It may still be very cold when you get to the first checkpoint. Few people will use water to cool the horses, the cold air will be enough. You will also need to cover the horse to prevent it getting chilled. Shivering pushes up the heart rate and you don’t want to fail the vet check because of that. Don’t neglect to eat and drink something yourself.
SECOND LEG: Metz to Grapfontein
Things will be easier from now on. The horse has blown off the worst of the steam, and will start settling down as the miles pass. This leg is longer and more technical over the stony tracks on the hills. Your horse should be warmed up nicely. Still keep the pace slower than the horse would like, you want to keep him breathing easy and heart rate low. If you ride with a heart monitor keep the pulse under 130 and you should be fine. There are big differences between horses and their hearts so you need to know where your horse is in his comfort zone. Listen to his breathing, if he is huffing and puffing like a train, you are burning too much energy and getting behind in oxygen supply. Slow down until breathing is easier. Check your heart rate monitor and note the pulse when he is running quietly.
Be careful of stumbling on stones and holes hidden in the grass. You don’t want your horse to go lame. Walk the horse up the steepest slope, either getting off if you are a heavy rider, on staying on top if you are small. Don’t waste energy by racing up the slope. Be conservative on this first day. Rather just enjoy the scenery! The same applies to the steep downhill. Walk the horse down. This will avoid the chance of a slip or a misstep. This is your first time at Fauresmith, you’re not going to win, so chill.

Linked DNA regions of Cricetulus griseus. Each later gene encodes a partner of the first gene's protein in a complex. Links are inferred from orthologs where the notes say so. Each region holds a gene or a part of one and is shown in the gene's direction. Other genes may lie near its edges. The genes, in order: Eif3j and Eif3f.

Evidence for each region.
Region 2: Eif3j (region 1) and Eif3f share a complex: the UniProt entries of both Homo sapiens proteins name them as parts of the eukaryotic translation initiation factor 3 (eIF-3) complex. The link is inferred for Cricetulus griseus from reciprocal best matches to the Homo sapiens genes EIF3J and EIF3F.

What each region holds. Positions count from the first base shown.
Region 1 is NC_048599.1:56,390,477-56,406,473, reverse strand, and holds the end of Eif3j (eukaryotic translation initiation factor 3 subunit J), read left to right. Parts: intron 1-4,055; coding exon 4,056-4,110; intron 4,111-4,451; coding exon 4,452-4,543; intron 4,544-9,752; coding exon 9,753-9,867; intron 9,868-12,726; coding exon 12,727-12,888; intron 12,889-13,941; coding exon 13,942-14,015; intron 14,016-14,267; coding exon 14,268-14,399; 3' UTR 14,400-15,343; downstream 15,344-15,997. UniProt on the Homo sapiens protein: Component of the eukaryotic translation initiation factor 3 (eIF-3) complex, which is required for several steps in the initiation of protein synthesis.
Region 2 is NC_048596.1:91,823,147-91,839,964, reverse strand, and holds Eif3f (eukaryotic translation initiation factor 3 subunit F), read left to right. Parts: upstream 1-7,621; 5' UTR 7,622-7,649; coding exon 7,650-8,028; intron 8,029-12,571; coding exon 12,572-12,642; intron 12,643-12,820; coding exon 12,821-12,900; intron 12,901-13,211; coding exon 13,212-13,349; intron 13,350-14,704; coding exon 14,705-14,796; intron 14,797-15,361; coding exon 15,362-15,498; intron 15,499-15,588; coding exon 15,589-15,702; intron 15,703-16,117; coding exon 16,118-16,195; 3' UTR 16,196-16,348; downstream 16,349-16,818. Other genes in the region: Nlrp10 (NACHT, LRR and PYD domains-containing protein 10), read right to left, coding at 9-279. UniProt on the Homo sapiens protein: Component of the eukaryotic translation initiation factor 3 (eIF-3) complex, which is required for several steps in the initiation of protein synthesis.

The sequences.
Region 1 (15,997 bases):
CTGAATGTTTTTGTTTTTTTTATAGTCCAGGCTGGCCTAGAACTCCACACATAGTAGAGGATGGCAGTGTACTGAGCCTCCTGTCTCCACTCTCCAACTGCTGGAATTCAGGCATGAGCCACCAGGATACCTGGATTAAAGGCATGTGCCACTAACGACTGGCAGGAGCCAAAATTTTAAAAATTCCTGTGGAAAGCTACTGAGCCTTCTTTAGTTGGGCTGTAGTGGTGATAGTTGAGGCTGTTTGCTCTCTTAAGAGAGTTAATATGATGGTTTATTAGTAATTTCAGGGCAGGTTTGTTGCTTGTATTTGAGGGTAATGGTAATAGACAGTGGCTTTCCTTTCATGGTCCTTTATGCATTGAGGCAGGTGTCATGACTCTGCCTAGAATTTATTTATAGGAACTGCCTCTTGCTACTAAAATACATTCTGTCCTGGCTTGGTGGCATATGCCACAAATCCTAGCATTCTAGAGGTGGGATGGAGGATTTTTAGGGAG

Remember to sit up straight and smile at the photographers who will be set up at various places beside the track. You’re going to enjoy looking at those pictures for years to come. You don’t want to record sloppy riding or a scowl for posterity!
Come into the checkpoint at a sensible speed so your horse’s pulse drops easily. Grapfontein is exposed and can have a freezing wind. Keep a sweat sheet on him to stop a chill while you wait for the vetting.
THIRD LEG: Grapfontein to Base
If you are through the vet check you are doing well. It’s a long wide road, but mostly downhill back to town. The day has usually warmed up by now and it will be a pleasant run home. Make sure your horse has a good drink or two on the way to rehydrate him. You can keep a steady canter on the gravel road. Once you reach the tar road, slacken the pace, maybe trot to give the horse time to clear lactic acid from his muscles. You will be glad tomorrow morning that you had this bit of sensible forethought.
Day Two: WEDNESDAY
FIRST LEG: Base to Grapfontein